Excerpt: 'Body Piercing Saved My Life'
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One of the funny things about being a rock journalist is that you quickly find out that the most restricted areas of venues are usually dumps. Dressing rooms, tour buses, and the wings of a stage are all stark exceptions to the glamour we assume cossets our rock stars.
Switchfoot's trailer at the Cornerstone [Christian rock festival] was no exception. The stairs swayed ominously as you entered, and the interior was a spartan, wood-paneled reminder that this room would be someone else's home tomorrow. Some of the band members sat on aluminum chairs talking on their cell phones; others perused the card table piled high with snacks courtesy of well-wishers from earlier days: JON, TIM, CHAD & JEROME, WE'RE SO PROUD OF YOU! GOD BLESS YOU! read a note affixed to a cellophane-wrapped plate of cookies.
The group's manager introduced me to the fellows in the band, and I had a few moments of amusing banter with guitarist Andrew Shirley, who offered to tell me "the truth about these guys." And then, suddenly, I was whisked into an adjoining room where Foreman was sitting in a folding chair.
Immediately, I sensed this interview wasn't going to go well. Foreman was anything but hostile, but he was maddeningly vague about his relationship with the festival and Christian music. Keyboardist/guitarist Jerome Fontamillas had told me he'd been to Cornerstone 13 times, but Foreman kept trying to steer away from questions about his own history at the festival with nonanswers like, "I dunno. It's a unique experience."
Then, I asked if this was the only Christian event Switchfoot played.
He lowered his eyes.
"You have to be -- the thing is, when you're talking about Switchfoot, you're talking about music that we've fought really hard to keep out of boxes," he said.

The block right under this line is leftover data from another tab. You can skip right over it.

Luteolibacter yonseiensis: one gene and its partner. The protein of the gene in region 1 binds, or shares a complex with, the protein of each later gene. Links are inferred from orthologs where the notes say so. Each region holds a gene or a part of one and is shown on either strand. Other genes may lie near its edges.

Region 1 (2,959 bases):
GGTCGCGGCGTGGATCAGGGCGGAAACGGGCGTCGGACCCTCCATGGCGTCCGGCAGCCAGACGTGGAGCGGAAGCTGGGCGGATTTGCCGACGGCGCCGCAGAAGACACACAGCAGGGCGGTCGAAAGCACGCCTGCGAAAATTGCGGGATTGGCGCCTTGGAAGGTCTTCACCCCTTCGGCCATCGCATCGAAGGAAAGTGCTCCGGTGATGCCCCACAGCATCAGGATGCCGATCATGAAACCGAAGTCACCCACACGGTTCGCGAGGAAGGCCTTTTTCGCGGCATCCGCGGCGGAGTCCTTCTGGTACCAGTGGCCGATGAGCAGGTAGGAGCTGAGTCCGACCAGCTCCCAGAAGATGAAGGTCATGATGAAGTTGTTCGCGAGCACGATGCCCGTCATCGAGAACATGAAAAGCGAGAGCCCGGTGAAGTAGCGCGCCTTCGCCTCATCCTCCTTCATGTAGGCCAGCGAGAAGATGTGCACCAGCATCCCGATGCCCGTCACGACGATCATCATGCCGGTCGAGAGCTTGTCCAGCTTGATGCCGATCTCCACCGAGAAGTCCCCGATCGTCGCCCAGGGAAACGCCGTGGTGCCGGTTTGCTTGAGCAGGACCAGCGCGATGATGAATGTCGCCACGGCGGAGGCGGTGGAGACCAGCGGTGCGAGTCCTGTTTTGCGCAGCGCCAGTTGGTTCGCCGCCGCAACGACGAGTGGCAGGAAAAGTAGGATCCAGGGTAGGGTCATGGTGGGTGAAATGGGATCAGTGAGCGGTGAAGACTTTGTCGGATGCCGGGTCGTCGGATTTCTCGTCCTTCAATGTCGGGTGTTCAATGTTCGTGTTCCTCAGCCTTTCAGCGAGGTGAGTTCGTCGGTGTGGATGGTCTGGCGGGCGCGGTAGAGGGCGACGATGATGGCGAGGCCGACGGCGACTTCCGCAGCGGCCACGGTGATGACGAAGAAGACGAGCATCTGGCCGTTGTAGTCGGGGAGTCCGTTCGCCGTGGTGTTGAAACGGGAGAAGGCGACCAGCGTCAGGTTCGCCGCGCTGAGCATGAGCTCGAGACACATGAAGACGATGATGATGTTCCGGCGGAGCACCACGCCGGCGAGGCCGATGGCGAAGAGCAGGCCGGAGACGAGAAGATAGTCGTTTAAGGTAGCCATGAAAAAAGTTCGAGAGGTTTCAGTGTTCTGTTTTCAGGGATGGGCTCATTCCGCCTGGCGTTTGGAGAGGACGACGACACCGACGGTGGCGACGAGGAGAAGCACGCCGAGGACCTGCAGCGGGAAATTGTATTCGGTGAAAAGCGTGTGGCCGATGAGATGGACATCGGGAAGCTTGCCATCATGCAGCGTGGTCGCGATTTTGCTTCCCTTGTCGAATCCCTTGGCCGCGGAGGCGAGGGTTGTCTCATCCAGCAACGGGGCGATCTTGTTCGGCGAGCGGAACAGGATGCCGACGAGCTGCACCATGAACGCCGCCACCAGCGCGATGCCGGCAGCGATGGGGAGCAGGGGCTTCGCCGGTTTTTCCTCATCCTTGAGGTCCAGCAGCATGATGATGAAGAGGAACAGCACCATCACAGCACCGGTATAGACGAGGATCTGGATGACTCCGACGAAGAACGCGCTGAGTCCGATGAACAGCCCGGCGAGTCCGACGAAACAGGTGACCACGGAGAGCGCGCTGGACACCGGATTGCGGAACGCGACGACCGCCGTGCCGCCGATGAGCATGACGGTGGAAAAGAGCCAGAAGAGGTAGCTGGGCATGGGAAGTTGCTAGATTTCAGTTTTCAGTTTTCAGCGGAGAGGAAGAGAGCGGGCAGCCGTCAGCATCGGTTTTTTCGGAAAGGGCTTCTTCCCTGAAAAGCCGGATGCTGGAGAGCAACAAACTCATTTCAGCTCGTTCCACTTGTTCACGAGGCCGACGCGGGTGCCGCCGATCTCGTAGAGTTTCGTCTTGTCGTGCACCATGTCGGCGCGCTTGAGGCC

"I'm not interested in 'proving' you guys are a Christian rock band," I told him. "But this is a Christian festival."
"That's the thing," he replied. "If we're gonna stay out of the box, we're gonna have to be very conscientious of what everything is saying. Even opening up for Kid Rock (which they had done earlier that year) says something. Like everything in life, any relationship is a compromise. But where we're at right now, we're fortunate enough to pick the shots, and this is one of the festivals that, for the most part, it's a lot of people that are, you know, searching spiritually. It's actually a bunch of people that want to see the world change for the better. I don't know, that's important to me."
Later, he told me that most of the kids at Cornerstone "can relate to being treated by how they look, and maybe they can band together and be part of changing that."
Now, I'm willing to grant him a bit of room on the idea of Cornerstone being filled with "spiritual seekers" rather than Christians who were stuck in their ways. The crowd here was young, and fire and brimstone was definitely at a minimum. But I'd never seen such a clean-cut crowd in my life. For every punk kid with piercings or tattoos, there were ten who looked like they'd come straight off the set of "Everwood." Overwhelmingly below 20, well-scrubbed, fresh-faced, and good-natured, if anything, these were the kids school administrators wished all their students looked like.
Foreman's insistence that Switchfoot came to Cornerstone to connect with these radicals was beginning to sound more and more like cognitive dissonance. Especially in light of the fact that the same summer, Switchfoot played at two other Christian festivals and showed up for the Dove Awards -- the Christian Grammys -- where they took home three statues. It's easy to understand why Switchfoot would want to avoid being known as a Christian rock band, but they also seemed to want to have it both ways.
Later on, as Switchfoot played, Foreman introduced his songs using terms not entirely unfamiliar to the crowd. "This is about the war that goes on inside," he said, introducing "Ammunition."
"I'm burning for something beyond what we have in a physical sense" led into "On Fire."
"You can never get comfortable here," he told the audience after finishing "The Beautiful Letdown," with its gospel music-like chorus "I don't belong here."
The concert, like Switchfoot's records, was terrific. But I had to wonder how Foreman could play his cards so close to his chest and still achieve the connection he repeatedly told me he longed for with his audience.
Reprinted with permission from "Body Piercing Saved My Life: Inside the Phenomenon of Christian Rock" by Andrew Beaujon (Da Capo Press, 2006).
Andrew Beaujon is a music journalist and the author of "Body Piercing Saved My Life."